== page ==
Plans include improving intelligence-sharing among law enforcement agencies, using more federal, state and local “joint task forces,” and cracking down on drugs shipped in the mail. Beyond US borders, the administration promises to work more closely with Mexico, China, Colombia, Peru, Ecuador and India to crack down on drug production and transportation in those countries. It also promises to target trafficking organizations’ financial assets and money-laundering tools, and to work with private industries so they can police trafficking activity within their own supply chains.
In short, there’s a glaring disconnect between the Biden administration’s competing approaches.
And unlike with its harm reduction goals, when it comes to enforcement the Biden administration is already putting its money where its mouth is—with tens of billions of dollars allocated to drug-war agencies like the DEA, ICE and CBP. It recently proposed an additional $30 billion to support state and local police agencies over the next 10 years. The money spent on harm reduction thus far is mere pennies in comparison—the reallocation of even a fraction of the DEA budget could save far more lives.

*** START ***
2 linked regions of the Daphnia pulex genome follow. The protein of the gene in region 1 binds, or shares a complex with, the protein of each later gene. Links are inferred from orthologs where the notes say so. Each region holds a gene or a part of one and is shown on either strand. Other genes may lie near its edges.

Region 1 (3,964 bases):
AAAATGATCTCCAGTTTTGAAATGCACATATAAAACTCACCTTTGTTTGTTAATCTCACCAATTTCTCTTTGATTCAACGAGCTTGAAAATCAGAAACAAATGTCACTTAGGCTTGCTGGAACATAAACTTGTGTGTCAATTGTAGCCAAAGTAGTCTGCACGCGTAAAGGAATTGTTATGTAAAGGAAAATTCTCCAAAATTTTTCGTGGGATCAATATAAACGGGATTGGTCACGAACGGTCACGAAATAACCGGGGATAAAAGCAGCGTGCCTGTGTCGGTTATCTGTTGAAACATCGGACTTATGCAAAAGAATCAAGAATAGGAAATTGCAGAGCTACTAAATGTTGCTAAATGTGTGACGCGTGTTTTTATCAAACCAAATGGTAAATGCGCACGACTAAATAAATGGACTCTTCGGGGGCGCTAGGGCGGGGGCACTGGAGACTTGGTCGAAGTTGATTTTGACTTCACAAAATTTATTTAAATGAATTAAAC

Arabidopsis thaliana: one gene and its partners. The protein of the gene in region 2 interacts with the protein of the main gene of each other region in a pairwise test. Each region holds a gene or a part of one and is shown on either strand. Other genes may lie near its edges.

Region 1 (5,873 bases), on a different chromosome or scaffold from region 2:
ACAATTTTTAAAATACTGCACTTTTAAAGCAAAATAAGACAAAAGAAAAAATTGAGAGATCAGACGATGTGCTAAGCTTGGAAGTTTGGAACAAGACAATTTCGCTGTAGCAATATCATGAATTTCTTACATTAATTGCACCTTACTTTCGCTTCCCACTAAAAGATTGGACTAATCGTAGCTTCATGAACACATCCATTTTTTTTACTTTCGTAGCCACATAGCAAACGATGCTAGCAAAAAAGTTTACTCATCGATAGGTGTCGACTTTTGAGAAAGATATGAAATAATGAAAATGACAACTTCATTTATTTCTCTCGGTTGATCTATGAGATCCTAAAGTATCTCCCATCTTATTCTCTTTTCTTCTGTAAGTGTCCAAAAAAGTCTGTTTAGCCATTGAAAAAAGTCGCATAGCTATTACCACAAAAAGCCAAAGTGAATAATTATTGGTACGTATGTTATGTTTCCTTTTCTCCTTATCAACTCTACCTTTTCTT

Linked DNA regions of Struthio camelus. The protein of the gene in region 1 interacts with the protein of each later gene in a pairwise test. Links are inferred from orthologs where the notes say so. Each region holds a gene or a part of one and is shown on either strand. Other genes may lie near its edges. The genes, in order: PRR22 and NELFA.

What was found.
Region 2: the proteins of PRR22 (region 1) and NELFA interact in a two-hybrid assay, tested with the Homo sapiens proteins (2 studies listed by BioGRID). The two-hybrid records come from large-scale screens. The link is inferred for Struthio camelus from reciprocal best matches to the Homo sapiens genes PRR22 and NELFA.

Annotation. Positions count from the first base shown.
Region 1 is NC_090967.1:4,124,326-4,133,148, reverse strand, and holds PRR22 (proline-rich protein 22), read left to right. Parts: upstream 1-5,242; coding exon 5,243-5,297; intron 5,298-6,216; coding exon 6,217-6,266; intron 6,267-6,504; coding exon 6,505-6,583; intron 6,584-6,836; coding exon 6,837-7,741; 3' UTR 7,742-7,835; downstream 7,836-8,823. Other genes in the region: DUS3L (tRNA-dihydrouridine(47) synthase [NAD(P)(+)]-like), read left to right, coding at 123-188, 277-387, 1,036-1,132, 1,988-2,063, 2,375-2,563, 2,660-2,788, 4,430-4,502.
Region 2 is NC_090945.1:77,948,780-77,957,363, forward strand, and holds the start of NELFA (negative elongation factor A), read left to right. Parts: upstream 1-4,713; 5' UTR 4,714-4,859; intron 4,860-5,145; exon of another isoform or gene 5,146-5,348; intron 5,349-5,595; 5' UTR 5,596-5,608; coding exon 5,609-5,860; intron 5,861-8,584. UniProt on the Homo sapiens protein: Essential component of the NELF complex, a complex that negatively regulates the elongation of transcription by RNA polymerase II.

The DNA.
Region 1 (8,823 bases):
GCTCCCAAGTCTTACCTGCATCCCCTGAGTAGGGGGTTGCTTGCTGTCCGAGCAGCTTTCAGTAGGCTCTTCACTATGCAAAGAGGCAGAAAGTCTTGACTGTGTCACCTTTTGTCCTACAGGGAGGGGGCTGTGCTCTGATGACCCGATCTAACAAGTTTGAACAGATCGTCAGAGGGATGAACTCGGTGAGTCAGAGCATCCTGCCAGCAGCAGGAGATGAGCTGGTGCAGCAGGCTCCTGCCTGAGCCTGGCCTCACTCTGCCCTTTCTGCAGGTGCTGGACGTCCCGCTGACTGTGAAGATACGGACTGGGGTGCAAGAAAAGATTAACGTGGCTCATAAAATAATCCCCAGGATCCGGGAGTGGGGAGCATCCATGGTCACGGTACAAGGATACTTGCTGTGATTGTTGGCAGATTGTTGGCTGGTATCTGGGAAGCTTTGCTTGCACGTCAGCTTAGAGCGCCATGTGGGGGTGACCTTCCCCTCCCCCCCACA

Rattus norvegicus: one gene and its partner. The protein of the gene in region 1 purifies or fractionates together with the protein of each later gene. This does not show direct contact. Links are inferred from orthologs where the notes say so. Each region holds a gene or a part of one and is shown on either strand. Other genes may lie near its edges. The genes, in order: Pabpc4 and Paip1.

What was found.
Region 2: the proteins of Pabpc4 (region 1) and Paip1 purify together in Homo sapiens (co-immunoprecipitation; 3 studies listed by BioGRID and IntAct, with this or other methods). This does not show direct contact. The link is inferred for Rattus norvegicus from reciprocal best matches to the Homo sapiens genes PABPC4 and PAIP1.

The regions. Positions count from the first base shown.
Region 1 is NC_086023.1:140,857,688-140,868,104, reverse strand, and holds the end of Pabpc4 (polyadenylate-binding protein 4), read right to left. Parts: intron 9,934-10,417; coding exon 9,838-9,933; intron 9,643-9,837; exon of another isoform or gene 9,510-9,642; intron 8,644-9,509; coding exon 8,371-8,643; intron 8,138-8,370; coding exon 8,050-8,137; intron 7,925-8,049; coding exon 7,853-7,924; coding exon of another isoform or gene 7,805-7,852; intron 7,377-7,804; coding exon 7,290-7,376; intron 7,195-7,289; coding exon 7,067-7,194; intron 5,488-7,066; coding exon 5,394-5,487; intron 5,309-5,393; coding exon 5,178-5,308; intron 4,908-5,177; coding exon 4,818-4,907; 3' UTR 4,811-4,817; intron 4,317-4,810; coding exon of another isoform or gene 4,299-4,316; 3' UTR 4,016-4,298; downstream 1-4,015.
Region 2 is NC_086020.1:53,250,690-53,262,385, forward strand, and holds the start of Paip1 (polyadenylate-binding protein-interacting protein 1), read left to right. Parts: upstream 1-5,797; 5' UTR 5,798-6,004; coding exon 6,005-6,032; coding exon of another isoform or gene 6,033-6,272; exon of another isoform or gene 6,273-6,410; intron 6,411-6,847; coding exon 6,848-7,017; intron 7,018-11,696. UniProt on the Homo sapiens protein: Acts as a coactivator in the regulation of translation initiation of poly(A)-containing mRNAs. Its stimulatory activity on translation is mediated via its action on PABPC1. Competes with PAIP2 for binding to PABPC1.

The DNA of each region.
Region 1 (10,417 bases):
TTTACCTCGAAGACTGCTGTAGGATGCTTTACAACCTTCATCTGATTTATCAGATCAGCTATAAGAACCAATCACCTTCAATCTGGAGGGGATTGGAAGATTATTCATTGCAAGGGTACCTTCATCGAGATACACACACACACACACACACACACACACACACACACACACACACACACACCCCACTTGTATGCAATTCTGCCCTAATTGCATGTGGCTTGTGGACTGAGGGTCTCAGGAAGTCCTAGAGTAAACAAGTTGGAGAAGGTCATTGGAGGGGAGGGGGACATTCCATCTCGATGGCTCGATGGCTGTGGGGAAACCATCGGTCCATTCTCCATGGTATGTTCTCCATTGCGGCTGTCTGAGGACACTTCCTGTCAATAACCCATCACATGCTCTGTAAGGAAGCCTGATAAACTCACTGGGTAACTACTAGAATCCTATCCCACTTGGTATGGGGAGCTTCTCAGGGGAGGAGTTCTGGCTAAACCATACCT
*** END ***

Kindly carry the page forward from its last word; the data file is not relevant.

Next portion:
In short, there’s a glaring disconnect between the Biden administration’s competing approaches. Supporting evidence-based harm reduction interventions nationwide, through funding and the removal of legal barriers, is essential. Yet continuing the drug war by targeting supply will cause more deaths and incarceration. Disrupting the drug supply in one community can cause chaos for people who depend on a reliable source. It can result in violence as new sellers compete for control. Prohibition incentivizes the marketing of more potent drugs. And the ongoing fear of arrest dissuades people from accessing the harm reduction resources that save lives.
“Prioritizing federal spending on public health rather than enforcement and interdiction is the best path forward,” said Smith. “But it must be done outside of the harmful apparatus of the drug war to be effective and provide the kind of racial equity this administration has long promised.”
Photograph of drugs seized by the US Coast Guard via the US Coast Guard
The Influence Foundation, which operates Filter, previously received a restricted grant from the Drug Policy Alliance to support a Drug War Journalism Diversity Fellowship.